I feel like a broken record saying this, but the top small business cloud accounting software solutions are becoming more and more similar feature-wise. Three years ago the differences were a lot more noticeable. With many features becoming standard, what separates the two at the top, QuickBooks Online and Xero?
I didn’t know, so I did some testing to find out.
Greg Lam will be presenting the sessions, Cloud Accounting Face Off and Setting Up a Paperless Accounting Flow, at Accountex 2016.
In my next article, I’ll be comparing QuickBooks Online and Xero in regard to their banking and reconciliations functionality.
In order to start from the same point, I created two new, free trial accounts, did a quick setup, and uploaded all transactions via .QBO files. In order to make the transaction entering and reconciliation as fair a test as possible, I entered the invoices and bills for those types of transactions in advance.
After that, I reconciled the transactions without setting up defaults or rules (as you’ll see, for round 2 I changed this up a slight bit). Once the reconciliations were finished, I verified that the transactions were entered correctly.
The speed to set up was very comparable in both. For a speedy setup, I used the default chart of accounts, set up a tax, added two bank accounts and one credit card account, added the opening balances for those accounts, and enabled multi-currency.
Xero was more guided and easier if you knew what you wanted to do (i.e., you have more experience).
QuickBooks Online had very basic questions to get you started, but required more searching around to get to all the settings that a regular business would need in order to get started.
I knew what to expect and where to go in both systems, so the time it took was very comparable and I wouldn’t say either system won.
I do like the conversion balances functionality that is offered in Xero.
In QuickBooks Online, I like how they customize the chart of accounts based on your answers to the setup wizard. I’m thinking for new businesses not initially using an accountant rather than for accountants or bookkeepers setting up a business.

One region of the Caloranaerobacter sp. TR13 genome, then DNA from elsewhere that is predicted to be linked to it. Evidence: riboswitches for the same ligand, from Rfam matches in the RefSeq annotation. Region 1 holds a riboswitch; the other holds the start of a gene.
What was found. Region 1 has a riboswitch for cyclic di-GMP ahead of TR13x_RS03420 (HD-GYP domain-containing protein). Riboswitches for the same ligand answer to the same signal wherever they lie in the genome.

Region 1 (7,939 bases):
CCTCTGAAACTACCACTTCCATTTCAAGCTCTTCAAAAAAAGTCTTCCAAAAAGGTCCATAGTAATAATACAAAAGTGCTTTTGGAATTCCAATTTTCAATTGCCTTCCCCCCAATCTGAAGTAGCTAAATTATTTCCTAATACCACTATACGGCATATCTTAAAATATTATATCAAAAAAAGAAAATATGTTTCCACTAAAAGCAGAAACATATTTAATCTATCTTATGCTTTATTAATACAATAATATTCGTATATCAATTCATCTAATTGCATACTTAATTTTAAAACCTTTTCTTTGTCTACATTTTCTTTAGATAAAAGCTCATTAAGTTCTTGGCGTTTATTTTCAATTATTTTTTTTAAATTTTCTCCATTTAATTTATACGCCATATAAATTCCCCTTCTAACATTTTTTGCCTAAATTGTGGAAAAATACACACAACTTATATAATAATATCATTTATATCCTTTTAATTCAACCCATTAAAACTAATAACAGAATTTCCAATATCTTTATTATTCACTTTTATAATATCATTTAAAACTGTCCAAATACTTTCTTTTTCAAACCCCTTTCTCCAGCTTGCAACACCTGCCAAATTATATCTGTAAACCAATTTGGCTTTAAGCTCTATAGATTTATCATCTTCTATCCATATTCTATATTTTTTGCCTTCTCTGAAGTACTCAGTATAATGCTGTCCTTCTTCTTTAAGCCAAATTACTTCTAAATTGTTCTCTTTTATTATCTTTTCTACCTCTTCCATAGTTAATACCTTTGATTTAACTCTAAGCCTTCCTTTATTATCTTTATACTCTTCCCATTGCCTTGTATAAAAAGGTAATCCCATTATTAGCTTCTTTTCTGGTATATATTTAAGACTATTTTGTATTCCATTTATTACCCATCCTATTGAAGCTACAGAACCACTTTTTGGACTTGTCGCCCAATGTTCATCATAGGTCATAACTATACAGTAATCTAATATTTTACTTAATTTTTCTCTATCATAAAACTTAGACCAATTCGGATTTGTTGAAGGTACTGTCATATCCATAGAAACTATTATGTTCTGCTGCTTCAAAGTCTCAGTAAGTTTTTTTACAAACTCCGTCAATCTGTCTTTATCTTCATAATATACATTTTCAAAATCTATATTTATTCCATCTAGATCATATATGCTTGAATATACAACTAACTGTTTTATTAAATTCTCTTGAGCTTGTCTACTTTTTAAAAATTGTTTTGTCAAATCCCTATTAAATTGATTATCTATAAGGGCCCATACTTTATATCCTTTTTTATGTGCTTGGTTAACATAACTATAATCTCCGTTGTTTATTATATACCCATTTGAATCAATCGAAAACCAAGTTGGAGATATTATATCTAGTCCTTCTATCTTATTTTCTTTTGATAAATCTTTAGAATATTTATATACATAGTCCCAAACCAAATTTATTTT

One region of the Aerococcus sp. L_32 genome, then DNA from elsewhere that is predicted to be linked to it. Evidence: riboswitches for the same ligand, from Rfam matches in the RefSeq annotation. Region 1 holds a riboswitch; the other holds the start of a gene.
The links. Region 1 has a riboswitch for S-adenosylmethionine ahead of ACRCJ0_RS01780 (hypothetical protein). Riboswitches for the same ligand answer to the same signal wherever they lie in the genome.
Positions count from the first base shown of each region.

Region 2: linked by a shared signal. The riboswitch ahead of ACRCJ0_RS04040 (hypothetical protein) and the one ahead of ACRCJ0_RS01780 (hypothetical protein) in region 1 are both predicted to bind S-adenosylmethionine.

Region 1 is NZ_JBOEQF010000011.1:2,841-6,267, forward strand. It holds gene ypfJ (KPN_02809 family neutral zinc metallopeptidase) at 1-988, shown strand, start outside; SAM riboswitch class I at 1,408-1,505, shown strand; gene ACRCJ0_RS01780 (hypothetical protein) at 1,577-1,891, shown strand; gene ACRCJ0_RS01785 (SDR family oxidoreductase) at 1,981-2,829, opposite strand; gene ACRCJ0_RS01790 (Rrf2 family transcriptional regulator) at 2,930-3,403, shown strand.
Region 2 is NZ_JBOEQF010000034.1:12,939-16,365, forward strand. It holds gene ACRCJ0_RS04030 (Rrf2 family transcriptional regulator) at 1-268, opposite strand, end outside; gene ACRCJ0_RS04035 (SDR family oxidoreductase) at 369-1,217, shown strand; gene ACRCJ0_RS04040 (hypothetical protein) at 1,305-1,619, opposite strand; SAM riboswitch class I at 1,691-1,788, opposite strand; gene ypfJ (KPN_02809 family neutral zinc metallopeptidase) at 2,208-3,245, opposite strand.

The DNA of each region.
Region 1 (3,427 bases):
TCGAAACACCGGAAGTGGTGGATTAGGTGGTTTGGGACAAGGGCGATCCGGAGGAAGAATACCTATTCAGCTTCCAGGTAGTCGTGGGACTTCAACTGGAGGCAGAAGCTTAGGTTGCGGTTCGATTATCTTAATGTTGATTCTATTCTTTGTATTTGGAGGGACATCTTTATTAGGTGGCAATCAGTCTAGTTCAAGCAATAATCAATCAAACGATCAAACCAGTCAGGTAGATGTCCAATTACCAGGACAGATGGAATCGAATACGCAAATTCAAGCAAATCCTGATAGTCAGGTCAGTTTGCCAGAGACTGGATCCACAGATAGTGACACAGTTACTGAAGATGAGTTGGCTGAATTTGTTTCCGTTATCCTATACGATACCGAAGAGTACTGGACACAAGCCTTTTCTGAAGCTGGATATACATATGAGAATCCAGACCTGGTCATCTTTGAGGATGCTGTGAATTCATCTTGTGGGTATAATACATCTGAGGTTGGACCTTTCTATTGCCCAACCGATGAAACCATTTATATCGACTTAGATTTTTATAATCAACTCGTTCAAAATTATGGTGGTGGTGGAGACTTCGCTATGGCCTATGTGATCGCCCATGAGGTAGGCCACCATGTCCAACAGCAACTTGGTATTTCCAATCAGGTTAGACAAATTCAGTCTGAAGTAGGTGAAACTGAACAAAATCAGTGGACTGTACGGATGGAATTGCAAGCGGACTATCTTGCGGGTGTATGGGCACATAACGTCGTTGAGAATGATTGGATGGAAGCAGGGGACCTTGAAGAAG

Also, the sales taxes were a breeze to set up (for my Canadian test).
I think accounting professionals would like the setup process with Xero better, as it’s more comprehensive, but provided you know QuickBooks Online, it’s not difficult to go and enter your setup data without the use of a guide like Xero’s.
I split the setup into two portions. QuickBooks Online has an easy wizard-like setup, where you give general information about your business, including what industry you’re in and what functions you are most interested in (like invoicing, payroll, sales taxes, expenses). This was fairly quick to do.
The second portion was not part of the official QuickBooks Online setup, but was needed nonetheless. I went to the Banking page to add bank accounts, but because I was starting off by uploading bank account data rather than connecting to a bank, I had to go to the chart of accounts. After that I went to sales taxes to add those, which was very easy thanks to QuickBooks Online already knowing the sales taxes used in Canada.
Finally, I had to go to company settings to enable multi-currency.
Xero has a step-by-step process that goes through all your core setup options. I skipped a few, like adding more details for invoices. For someone in the know, it’s a great guide. If you’re a newbie looking to get going with the least amount of pain, some of the questions may be above your head. Probably the most intimidating would be the conversion balances screen. I should mention though, that you can leave most details blank and continue on your way, since you can later go to the Settings page and enter more data.